Sunday, January 11, 2015


By: Jennifer Niven
Published By: Penguin
Released: Available Now
Details: Paperback from publisher for honest review, 378 Pages


Blurb: Goodreads

The Fault in Our Stars meets Eleanor and Park in this compelling, exhilarating, and beautiful story about a girl who learns to live from a boy who intends to die.

Theodore Finch is fascinated by death, and he constantly thinks of ways he might kill himself. But each time, something good, no matter how small, stops him.

Violet Markey
lives for the future, counting the days until graduation, when she can escape her Indiana town and her aching grief in the wake of her sister's recent death.

When Finch and Violet meet on the ledge of the bell tower at school, it’s unclear who saves whom. And when they pair up on a project to discover the “natural wonders” of their state, both Finch and Violet make more important discoveries: It’s only with Violet that Finch can be himself—a weird, funny, live-out-loud guy who’s not such a freak after all. And it’s only with Finch that Violet can forget to count away the days and start living them. But as Violet’s world grows, Finch’s begins to shrink.

This is an intense, gripping novel perfect for fans of Jay Asher, Rainbow Rowell, John Green, Gayle Forman, and Jenny Downham from a talented new voice in YA, Jennifer Niven.

BOOK REVIEW by Michelle:

“You know what I like about you, Ultraviolet Remarkey-able? Everything.”

All The Bright Places is a beautifully written story. It has content that is close to my heart in it and admittedly it did take me a while to get through it as I could see where things were headed.

Theodore Finch is quite an addictive character because at first you are unsure of what Theo aka Finch is all about.

Hello, all of you!” I shout as I run. “It’s a beautiful day! A perfect day! A day of possibility!” They’re so listless, they barely look up to see me.

I felt a little lost and confused with his spontaneous and at times humorous behavior and also at times his so deep thoughts that made him feel so much older.

She wraps her arms around me like it’s second nature, and I lean into her and she leans into me until we make up one leaning person.

Finch sees things a little differently.

In a minute, she says, “You’re so weird, Finch. But that’s the nicest thing anyone’s ever said to me.”

He is deep.

She is oxygen, carbon, hydrogen, nitrogen, calcium, and phosphorus. The same elements that are inside the rest of us, but I can’t help thinking she’s more than that and she’s got other elements going on that no one’s ever heard of, ones that make her stand apart from everybody else.

Violet aka Ultraviolet is a character who grew on me, she has much more meaning to this story the more you read on.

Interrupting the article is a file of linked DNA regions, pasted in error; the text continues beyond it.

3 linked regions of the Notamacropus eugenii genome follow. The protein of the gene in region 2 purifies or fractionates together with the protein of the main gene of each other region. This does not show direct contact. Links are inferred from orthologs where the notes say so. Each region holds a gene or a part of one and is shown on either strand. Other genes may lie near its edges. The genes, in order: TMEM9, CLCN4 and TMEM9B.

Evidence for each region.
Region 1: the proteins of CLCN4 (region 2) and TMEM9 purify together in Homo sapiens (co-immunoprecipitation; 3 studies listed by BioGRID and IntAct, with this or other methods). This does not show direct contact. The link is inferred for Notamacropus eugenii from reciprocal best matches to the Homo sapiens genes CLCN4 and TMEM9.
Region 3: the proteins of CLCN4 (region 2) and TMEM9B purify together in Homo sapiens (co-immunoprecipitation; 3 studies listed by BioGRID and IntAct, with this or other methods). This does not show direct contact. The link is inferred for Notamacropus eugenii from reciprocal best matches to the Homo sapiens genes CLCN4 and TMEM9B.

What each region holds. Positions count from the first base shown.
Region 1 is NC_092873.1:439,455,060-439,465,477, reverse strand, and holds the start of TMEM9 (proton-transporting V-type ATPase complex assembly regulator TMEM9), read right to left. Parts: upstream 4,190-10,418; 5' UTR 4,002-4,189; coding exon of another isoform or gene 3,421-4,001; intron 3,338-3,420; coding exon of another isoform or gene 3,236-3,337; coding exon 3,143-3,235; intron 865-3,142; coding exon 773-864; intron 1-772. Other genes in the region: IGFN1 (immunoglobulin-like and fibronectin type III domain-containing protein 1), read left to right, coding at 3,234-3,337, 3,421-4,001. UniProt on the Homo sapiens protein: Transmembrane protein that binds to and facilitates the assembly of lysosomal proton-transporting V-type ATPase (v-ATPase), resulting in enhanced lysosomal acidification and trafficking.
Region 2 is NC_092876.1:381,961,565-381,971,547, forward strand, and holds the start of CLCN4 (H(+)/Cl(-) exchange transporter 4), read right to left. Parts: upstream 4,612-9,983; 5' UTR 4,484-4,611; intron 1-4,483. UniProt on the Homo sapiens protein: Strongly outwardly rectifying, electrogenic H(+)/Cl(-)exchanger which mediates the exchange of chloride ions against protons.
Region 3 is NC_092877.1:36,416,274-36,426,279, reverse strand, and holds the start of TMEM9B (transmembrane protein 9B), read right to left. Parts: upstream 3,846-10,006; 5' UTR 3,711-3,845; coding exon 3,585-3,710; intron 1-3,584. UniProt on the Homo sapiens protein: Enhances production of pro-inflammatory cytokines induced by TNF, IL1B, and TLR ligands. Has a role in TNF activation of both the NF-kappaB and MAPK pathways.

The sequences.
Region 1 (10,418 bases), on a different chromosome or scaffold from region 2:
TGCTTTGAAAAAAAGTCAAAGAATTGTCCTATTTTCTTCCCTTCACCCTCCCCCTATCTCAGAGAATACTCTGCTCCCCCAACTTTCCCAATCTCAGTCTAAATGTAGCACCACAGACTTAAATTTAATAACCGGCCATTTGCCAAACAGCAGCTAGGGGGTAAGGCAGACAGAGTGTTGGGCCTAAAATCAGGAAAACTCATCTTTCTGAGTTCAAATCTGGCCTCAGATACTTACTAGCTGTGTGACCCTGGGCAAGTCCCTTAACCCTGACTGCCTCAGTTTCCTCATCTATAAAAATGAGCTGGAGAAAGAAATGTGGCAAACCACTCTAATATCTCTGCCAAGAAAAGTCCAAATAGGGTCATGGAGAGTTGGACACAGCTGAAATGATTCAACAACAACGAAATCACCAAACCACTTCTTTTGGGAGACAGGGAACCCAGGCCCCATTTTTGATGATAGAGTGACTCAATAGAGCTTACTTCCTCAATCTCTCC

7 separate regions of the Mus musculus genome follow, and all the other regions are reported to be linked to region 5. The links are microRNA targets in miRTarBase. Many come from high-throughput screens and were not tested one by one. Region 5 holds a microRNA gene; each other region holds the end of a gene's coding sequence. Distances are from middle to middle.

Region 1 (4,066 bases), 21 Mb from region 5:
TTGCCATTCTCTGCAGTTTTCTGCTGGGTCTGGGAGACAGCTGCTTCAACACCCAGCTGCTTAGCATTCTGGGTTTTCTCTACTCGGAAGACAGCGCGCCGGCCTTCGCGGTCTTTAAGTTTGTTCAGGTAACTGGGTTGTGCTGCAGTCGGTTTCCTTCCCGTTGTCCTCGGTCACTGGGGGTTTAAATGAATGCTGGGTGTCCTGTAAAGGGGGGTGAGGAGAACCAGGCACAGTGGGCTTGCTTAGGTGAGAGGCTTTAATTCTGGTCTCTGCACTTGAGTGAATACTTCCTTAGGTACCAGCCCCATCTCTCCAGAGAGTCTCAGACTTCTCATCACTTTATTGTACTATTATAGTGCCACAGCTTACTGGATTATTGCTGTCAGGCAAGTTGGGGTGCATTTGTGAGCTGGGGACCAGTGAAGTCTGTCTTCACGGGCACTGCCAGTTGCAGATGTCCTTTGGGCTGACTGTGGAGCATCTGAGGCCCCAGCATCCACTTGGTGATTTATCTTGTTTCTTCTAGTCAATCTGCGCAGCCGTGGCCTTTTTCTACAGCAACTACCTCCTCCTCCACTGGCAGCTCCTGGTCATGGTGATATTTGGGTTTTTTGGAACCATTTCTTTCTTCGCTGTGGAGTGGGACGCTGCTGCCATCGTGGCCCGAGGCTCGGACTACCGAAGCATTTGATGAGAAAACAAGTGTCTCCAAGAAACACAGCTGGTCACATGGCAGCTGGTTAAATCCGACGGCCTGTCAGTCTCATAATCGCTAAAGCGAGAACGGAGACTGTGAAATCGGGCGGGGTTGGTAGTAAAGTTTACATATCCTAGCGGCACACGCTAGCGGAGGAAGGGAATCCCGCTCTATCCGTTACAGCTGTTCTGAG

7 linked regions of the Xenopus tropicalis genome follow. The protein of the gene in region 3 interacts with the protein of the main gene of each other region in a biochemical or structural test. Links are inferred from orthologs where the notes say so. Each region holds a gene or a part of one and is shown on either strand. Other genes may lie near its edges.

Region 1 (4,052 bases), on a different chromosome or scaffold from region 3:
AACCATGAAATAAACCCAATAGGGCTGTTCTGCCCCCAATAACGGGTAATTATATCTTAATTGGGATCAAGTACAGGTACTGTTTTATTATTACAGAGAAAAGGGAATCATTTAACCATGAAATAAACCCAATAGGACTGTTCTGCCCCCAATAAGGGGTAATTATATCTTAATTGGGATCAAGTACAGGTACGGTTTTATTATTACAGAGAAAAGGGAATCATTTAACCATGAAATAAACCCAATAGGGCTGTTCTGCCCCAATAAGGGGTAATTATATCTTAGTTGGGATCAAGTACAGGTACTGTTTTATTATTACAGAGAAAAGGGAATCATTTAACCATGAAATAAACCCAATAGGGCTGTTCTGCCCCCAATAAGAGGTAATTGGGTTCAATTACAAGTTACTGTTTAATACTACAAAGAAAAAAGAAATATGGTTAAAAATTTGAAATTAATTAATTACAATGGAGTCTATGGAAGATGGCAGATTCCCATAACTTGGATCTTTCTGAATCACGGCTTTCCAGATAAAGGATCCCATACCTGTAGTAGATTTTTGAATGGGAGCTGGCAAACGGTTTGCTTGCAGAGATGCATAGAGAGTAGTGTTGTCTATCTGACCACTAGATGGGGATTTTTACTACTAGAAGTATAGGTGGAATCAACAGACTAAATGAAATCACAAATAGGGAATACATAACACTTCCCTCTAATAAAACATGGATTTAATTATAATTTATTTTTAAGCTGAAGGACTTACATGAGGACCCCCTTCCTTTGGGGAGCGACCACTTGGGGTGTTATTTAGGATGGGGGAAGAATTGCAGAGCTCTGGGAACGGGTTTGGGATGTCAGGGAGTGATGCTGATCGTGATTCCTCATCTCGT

I feel jealous, just for a second, of his brain. In this moment, mine feels so ordinary.

The letters and numbers are neat and careful, like they were drawn by a child expecting to be graded.

I will say at times I felt the pace slowed right down and things felt a little ...I’m not sure what the right word is, but the more you read, the more it becomes with keeping in with Finch’s character or the mood of the story.

It’s hard not to get emotional when reading this story because like so many people around the world, there is always somebody not too far from you that has been affected.

The more I read, the more I knew where the story was heading and that was kinda hard to read for me personally.

There are many profound things that come out of Finch’s mouth that will affect you in some way. It is a story that will stay with you once you have finished.

“There is only now,” he says, ‘and if now is only two days, then two days is your life and everything in it will be in proportion. None of us knows how long we have, maybe another month, maybe another fifty years ...I like living as if I only have that two days.”

To live like Finch lives is not an easy thing. It’s not something a lot of people would understand.

For once, I don’t want to be anyone but Theodore Finch, the boy she sees. He understands what it is to be elegant and euphoric and a hundred different people, most of them flawed and stupid, part asshole, part screwup, part freak, a boy who wants to be easy for the folks around him so that he doesn’t worry them and, most of all, easy for himself. A boy who belongs in this world, here in his own skin.

Violet earned her stripes with me because she tried. There is more I could say about Violet but I don’t want to spoil and it would be spoiling the more I want to say about her character and...

I really think this is a book that if made into a movie adaptation would be better than the book because watching characters play these two roles would truly be something. I simply can’t think who could do Theo justice.

I think, I’m most afraid of Just be careful. I’m most afraid of the Long Drop. I’m most afraid of Asleep and impending weightless doom. I’m most afraid of me.

There are some great scenes that visually played out well in my head, especially when they were ‘Wandering Indiana’ for the school assignment. I could see this being so effective up on the big screen.

A beautiful, touching and yet crushing story.

I am overcome by words. Words for songs. Words of places Violet and I will go before time runs out and I’m asleep again. I can’t stop writing. I don’t want to stop even if I could.

A story you must read to the end to understand a little more about Finch, because it would be hard to understand it all.



  1. It looks like this really got to you and I can tell from the quotes that it's one of those books that will haunt you somewhat.

    1. This is a book with a deeper meaning from what is first thought. I would really like to see it on the big screen. :)


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